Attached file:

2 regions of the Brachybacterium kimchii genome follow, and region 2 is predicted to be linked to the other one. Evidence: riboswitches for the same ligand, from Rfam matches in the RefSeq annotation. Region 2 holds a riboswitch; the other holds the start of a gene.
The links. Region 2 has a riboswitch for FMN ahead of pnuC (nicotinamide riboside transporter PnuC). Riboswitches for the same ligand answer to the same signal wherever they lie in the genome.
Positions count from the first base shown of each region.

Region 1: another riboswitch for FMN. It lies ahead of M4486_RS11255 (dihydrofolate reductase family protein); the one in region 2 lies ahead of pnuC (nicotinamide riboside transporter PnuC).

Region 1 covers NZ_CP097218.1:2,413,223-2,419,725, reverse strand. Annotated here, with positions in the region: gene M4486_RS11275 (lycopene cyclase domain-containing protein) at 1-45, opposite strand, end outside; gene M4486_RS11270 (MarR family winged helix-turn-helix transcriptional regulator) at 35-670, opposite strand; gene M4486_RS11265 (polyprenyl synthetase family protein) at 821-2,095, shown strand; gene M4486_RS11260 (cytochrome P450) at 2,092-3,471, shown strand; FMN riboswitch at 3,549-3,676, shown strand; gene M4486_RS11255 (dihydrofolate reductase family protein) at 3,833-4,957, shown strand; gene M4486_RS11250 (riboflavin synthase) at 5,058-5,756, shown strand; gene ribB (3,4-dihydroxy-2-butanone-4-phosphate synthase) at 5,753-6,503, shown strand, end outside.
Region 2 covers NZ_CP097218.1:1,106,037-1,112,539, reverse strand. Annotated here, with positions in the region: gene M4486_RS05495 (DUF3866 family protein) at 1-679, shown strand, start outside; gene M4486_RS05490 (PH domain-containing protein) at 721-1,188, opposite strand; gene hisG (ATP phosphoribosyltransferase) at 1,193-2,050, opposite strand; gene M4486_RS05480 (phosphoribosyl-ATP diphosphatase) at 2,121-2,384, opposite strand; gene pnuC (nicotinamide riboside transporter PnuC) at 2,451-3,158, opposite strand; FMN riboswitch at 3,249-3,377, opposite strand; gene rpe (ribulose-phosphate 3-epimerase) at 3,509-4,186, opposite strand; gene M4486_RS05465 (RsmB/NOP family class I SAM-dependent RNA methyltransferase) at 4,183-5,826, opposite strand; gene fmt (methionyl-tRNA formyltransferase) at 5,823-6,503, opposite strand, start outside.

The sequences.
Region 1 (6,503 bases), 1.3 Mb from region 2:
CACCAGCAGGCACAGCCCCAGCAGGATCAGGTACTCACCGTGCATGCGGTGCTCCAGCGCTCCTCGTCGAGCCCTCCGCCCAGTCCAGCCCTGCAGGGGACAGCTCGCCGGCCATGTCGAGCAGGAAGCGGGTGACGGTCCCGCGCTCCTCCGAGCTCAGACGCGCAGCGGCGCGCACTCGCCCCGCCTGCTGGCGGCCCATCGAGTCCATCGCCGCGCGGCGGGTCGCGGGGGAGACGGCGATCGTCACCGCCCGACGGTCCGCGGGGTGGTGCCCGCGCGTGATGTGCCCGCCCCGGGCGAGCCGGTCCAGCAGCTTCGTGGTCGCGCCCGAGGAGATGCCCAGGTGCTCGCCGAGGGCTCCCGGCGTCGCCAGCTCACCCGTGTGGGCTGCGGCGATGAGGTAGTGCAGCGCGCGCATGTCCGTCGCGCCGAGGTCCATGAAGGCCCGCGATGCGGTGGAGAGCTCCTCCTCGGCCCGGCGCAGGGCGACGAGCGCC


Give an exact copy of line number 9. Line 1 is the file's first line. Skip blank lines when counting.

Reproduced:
CACCAGCAGGCACAGCCCCAGCAGGATCAGGTACTCACCGTGCATGCGGTGCTCCAGCGCTCCTCGTCGAGCCCTCCGCCCAGTCCAGCCCTGCAGGGGACAGCTCGCCGGCCATGTCGAGCAGGAAGCGGGTGACGGTCCCGCGCTCCTCCGAGCTCAGACGCGCAGCGGCGCGCACTCGCCCCGCCTGCTGGCGGCCCATCGAGTCCATCGCCGCGCGGCGGGTCGCGGGGGAGACGGCGATCGTCACCGCCCGACGGTCCGCGGGGTGGTGCCCGCGCGTGATGTGCCCGCCCCGGGCGAGCCGGTCCAGCAGCTTCGTGGTCGCGCCCGAGGAGATGCCCAGGTGCTCGCCGAGGGCTCCCGGCGTCGCCAGCTCACCCGTGTGGGCTGCGGCGATGAGGTAGTGCAGCGCGCGCATGTCCGTCGCGCCGAGGTCCATGAAGGCCCGCGATGCGGTGGAGAGCTCCTCCTCGGCCCGGCGCAGGGCGACGAGCGCC